So yes there is life after death, but not for you technically. But why be so linear when we can take pride knowing that our kin are better versions of ourselves, but remember we must make sure that they are this, so that we never die.

    Off topic from the current flow of discussion slightly, sorry

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    Has anyone heard the tales of people while undergoing brain surgery and have no recordable brain functions are able to recall specific details about their procedure. Additionally some even report with high degrees of accuracy things that occur in other parts of the hospital and beyond. I wonder if the escence that we call "I" is something more and just transforms when the biological functions stop. Maybe the body just fails to be a productive medium for our escence to occupy. A thought provoking post for certain.

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    I believe in nature. Nature moves in perpetual circles; generation, degeneration and regeneration. If our age-old observation of this should have taught us anything, it is that life does not simply disappear into nothingness. It transforms.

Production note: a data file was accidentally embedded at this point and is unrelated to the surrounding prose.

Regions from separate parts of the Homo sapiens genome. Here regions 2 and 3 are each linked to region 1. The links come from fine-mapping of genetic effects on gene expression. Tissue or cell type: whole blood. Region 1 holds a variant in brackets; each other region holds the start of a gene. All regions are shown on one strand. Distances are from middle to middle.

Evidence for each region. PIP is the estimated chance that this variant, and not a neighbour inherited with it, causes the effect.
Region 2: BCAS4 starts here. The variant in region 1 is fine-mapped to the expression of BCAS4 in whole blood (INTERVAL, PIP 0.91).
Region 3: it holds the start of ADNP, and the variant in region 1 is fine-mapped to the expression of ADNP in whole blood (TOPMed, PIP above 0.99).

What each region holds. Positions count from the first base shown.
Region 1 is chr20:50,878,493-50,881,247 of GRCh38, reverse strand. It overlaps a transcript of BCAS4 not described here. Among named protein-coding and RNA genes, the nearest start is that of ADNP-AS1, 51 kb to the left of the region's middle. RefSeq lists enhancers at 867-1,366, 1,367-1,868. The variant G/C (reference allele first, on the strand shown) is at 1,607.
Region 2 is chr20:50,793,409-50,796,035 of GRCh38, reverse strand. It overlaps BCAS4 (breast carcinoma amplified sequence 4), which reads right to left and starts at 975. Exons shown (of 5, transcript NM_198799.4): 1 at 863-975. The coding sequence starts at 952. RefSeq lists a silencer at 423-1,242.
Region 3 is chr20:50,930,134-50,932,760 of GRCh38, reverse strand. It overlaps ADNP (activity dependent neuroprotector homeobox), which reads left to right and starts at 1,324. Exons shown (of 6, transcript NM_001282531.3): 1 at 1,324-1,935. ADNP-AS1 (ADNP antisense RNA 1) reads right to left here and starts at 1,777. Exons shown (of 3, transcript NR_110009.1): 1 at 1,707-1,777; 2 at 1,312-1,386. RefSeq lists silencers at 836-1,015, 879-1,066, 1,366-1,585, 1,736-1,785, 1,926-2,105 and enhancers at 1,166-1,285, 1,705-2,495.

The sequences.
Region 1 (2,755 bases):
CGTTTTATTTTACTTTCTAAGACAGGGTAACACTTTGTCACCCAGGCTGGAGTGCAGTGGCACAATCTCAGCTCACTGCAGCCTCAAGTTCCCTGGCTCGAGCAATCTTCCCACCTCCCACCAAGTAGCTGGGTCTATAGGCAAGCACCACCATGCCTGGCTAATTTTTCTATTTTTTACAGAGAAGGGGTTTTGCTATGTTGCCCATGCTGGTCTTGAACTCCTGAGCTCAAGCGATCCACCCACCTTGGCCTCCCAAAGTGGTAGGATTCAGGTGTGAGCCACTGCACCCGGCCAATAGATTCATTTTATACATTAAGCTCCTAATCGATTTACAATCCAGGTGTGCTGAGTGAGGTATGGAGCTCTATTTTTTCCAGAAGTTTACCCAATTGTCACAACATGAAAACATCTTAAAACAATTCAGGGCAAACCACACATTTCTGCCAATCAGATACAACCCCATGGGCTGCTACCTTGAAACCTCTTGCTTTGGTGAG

Quote Originally Posted by Ralf Rossa View Post
    From a logical point of view, if you have a bad head injury, you can end up brain damaged, this is evidence that our intellect and awareness is totally dependent on physical matter, namely the brain.
    Only the intellect and awareness detectable and subjectable to this realm we currently find ourselves in.
    A nation is an organic thing, historically defined.
    A wave of passionate energy which unites past, present and future generations

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    I cannot think of anything worse than personal immortality. Even if you go to heaven or Valhalla. After the first couple of trillion years, there would be nothing left to do that you had not done millions of times. Think of the boredom.
    Das Recht und die Gerechtigkeit haben nur selten miteinander etwas zu tun. Höchstens machen sie winki winki wenn sie aneinander vorbei gehen.
    The Law and Justice have only seldom anything to do with one another. At the most they wave at each other when they pass one another on the street.
    Niemals vergessen. Niemals vergeben.